a decision to use SCTP the right one.

   Major functions provided by SCTP can be found in Appendix A.

1.1 Terminology

   The following terms are commonly identified in this work:

   Association: SCTP connection between two endpoints.

   Transport address: A combination of IP address and SCTP port number.

   Upper layer: The user of the SCTP protocol, which may be an
   adaptation layer, a session layer protocol, or the user application

   Multihoming: Assigning more than one IP network interface to a single

2 Transport protocols

2.1 TCP service model

   TCP is a connection-oriented (a.k.a., session-oriented) transport
   protocol.  This means that it requires both the establishment of a
   connection prior to the exchange of application data and a connection
   tear-down to release system resources after the completion of data

   TCP is currently the most widely used connection-oriented transport
   protocol for the Internet.

   TCP provides the upper layer with the following transport services:

   - data reliability;

   - data sequence preservation; and

   - flow and congestion control.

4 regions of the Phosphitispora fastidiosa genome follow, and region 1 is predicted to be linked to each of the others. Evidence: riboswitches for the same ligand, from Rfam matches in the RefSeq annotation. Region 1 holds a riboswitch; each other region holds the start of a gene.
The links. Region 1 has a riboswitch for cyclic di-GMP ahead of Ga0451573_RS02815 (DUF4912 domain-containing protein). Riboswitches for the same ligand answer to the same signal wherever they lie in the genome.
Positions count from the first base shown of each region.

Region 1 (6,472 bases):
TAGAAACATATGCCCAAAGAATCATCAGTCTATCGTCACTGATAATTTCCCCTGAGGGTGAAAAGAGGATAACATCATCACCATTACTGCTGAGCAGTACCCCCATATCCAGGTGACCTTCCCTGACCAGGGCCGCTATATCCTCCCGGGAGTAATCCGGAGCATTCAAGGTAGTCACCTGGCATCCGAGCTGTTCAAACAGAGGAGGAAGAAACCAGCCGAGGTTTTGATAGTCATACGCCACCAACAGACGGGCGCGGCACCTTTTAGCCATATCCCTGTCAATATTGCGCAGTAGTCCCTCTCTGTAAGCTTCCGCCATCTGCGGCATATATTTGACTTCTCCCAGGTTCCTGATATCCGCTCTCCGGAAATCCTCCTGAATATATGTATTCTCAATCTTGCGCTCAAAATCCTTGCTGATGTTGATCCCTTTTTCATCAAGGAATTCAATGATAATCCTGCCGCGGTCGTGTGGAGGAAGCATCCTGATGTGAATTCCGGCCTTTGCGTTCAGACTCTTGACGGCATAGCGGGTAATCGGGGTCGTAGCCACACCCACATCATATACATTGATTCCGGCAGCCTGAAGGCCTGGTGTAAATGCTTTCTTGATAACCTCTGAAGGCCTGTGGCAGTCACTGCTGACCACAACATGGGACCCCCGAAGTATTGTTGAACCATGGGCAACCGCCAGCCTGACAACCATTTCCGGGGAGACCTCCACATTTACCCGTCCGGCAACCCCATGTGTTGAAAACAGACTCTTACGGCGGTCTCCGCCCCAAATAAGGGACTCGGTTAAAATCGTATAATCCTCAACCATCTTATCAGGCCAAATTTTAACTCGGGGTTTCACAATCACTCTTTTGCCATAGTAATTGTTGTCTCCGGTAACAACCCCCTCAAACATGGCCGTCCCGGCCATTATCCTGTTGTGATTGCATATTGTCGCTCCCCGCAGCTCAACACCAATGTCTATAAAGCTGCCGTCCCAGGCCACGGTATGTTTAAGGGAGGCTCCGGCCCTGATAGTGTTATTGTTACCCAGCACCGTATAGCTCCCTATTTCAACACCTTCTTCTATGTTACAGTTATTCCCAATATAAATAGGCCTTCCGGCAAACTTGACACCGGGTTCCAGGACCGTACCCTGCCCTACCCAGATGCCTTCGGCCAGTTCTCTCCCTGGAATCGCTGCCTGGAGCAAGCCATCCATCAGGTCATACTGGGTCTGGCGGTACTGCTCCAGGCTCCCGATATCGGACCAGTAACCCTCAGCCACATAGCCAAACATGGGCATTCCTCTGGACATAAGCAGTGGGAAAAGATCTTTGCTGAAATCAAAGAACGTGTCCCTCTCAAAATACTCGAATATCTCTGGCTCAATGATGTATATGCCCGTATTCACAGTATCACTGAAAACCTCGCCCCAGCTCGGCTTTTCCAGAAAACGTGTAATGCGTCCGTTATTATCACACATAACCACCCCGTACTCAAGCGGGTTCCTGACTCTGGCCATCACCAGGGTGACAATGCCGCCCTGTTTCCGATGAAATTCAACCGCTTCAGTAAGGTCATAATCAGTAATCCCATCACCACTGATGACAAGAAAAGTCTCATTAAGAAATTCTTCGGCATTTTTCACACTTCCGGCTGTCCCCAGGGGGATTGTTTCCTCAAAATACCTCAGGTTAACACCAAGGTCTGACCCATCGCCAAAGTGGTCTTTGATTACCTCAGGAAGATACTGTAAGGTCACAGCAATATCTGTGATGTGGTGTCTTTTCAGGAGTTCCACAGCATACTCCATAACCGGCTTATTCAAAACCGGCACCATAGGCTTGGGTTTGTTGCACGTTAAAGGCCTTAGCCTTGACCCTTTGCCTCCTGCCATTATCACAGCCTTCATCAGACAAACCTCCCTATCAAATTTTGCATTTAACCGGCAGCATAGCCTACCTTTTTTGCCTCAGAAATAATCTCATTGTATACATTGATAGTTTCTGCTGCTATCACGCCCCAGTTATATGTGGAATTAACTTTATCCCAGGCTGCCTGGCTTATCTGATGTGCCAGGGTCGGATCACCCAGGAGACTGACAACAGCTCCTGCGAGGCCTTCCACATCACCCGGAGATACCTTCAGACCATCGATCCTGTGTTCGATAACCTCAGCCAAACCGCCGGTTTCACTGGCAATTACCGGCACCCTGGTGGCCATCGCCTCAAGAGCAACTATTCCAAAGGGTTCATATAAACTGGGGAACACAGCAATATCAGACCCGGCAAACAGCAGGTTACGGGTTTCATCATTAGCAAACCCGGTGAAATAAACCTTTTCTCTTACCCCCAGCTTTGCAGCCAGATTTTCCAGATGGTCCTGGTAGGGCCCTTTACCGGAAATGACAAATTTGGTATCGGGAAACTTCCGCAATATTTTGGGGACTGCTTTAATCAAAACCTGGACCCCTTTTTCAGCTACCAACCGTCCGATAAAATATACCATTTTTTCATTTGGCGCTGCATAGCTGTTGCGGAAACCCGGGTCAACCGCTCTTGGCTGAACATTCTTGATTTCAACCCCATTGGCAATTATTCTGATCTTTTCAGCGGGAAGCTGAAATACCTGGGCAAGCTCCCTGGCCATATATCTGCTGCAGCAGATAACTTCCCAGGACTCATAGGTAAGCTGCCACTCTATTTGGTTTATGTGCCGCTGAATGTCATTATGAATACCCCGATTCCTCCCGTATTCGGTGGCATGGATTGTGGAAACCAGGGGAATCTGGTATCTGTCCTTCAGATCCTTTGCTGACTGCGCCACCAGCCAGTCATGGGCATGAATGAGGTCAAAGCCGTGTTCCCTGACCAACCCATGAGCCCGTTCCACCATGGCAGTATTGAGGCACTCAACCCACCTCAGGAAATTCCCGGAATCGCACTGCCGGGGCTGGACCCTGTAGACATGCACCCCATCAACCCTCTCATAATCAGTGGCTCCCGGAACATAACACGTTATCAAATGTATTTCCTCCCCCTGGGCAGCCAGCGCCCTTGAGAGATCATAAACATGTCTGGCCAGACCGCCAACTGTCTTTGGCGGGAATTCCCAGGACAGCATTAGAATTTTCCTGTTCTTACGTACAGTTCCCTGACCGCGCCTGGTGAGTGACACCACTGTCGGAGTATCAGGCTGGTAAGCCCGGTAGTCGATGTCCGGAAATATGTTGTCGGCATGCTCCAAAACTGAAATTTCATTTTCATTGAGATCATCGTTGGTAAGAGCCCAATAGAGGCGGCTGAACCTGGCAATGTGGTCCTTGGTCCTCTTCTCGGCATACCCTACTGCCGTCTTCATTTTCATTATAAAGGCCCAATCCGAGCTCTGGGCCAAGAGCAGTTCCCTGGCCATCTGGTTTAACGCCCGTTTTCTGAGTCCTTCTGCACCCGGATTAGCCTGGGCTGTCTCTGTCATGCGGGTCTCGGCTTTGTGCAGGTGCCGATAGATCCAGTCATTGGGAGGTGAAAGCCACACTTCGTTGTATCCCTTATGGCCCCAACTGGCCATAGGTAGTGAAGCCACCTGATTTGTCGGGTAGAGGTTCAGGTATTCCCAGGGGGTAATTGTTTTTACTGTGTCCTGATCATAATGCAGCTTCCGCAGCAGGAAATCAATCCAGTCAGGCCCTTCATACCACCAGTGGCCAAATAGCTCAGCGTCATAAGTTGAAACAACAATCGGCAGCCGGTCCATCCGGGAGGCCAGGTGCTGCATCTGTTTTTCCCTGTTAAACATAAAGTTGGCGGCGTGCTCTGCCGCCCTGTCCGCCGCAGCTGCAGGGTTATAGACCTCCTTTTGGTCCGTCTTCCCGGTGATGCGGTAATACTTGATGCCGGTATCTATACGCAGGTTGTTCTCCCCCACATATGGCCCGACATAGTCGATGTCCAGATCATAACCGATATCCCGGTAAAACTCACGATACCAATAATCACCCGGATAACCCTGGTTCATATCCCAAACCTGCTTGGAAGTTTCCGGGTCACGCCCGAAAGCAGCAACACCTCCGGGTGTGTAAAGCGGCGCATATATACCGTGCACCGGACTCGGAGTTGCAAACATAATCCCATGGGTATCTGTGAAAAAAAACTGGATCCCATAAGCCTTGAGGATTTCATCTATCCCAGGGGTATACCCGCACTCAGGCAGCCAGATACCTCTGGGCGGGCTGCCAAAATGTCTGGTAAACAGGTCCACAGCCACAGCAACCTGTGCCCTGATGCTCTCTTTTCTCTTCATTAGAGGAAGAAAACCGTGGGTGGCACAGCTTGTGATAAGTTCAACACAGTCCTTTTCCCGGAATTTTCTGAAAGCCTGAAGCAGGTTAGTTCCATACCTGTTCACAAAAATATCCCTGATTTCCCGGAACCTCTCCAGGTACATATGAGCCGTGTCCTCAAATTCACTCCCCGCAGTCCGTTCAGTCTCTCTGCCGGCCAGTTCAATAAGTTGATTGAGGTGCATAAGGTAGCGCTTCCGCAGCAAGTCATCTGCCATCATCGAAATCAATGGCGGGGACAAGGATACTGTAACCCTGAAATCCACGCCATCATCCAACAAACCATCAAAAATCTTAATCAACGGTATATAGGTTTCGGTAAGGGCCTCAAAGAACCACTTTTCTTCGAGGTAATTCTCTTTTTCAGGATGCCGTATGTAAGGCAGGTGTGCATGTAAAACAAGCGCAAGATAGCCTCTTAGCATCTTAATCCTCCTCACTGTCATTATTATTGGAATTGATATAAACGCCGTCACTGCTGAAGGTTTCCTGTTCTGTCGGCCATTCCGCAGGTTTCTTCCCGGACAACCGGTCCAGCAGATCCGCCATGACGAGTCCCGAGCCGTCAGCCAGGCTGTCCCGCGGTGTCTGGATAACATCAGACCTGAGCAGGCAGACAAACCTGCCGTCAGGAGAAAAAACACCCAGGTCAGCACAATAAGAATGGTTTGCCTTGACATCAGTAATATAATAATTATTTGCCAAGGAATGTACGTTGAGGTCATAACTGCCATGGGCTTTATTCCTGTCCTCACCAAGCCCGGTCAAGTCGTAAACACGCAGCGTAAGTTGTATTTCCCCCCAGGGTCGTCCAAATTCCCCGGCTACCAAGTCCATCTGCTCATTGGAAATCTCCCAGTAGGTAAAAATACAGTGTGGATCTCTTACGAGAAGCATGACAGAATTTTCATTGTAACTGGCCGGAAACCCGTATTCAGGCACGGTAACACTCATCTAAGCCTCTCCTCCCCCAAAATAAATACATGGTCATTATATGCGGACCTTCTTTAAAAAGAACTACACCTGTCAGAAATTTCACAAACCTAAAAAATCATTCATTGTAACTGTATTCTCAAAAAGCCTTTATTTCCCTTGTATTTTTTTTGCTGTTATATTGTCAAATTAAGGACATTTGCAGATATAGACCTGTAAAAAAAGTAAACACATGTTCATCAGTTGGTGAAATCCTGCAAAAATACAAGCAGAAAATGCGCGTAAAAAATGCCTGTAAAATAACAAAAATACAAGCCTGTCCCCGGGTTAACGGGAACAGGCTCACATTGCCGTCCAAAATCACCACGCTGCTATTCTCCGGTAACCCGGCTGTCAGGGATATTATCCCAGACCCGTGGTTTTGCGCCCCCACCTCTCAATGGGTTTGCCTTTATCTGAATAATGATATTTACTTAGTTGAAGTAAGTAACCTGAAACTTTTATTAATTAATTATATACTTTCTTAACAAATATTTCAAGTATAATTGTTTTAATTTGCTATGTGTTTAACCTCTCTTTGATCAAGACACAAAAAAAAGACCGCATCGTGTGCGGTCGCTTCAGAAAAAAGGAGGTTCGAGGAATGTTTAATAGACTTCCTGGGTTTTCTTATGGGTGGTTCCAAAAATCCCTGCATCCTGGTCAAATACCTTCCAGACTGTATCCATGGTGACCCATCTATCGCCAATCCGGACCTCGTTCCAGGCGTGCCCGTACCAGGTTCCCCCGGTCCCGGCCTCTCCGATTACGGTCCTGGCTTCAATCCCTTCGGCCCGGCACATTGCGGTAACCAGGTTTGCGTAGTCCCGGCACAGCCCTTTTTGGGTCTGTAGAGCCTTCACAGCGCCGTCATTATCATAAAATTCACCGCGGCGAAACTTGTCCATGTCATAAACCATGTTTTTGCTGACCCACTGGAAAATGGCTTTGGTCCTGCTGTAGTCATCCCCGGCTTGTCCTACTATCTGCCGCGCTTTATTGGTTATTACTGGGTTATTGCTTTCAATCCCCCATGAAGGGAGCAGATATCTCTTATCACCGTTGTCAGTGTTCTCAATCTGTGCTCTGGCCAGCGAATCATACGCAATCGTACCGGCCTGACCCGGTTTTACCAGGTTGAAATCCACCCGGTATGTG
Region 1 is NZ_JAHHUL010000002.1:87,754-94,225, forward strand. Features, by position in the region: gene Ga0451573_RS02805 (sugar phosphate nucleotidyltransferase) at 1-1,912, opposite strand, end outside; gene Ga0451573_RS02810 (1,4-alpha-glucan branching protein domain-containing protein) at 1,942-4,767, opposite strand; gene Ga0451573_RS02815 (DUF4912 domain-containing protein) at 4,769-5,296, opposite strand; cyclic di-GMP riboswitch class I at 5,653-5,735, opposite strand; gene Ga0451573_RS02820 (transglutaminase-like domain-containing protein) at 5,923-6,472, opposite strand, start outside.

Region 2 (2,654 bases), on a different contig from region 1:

2.2 SCTP service model

   SCTP is also connection-oriented and provides all the transport
   services that TCP provides.  Many Internet applications therefore
   should find that either TCP or SCTP will meet their transport
   requirements.  Note, for applications conscious about processing
   cost, there might be a difference in processing cost associated with
   running SCTP with only a single ordered stream and one address pair
   in comparison to running TCP.

   However, SCTP has some additional capabilities that TCP lacks and
   This can make SCTP a better choice for some applications and

   - multi-streams support:

   SCTP supports the delivery of multiple independent user message
   streams within a single SCTP association.  This capability, when
   properly used, can alleviate the so-called head-of-line-blocking
   problem caused by the strict sequence delivery constraint imposed to
   the user data by TCP.

   This can be particularly useful for applications that need to
   exchange multiple, logically separate message streams between two

   - multi-homing support:

   SCTP provides transparent support for communications between two
   endpoints of which one or both is multi-homed.

   SCTP provides monitoring of the reachability of the addresses on the
   remote endpoint and in the case of failure can transparently failover
   from the primary address to an alternate address, without upper layer

   This capability can be used to build redundant paths between two SCTP
   endpoints and can be particularly useful for applications that seek
   transport-level fault tolerance.

   Achieving path redundancy between two SCTP endpoints normally
   requires that the two endpoints being equipped with multiple
   interfaces assigned with multiple addresses and that routing is
   configured appropriately (see Section 3).

   - preservation of message boundaries: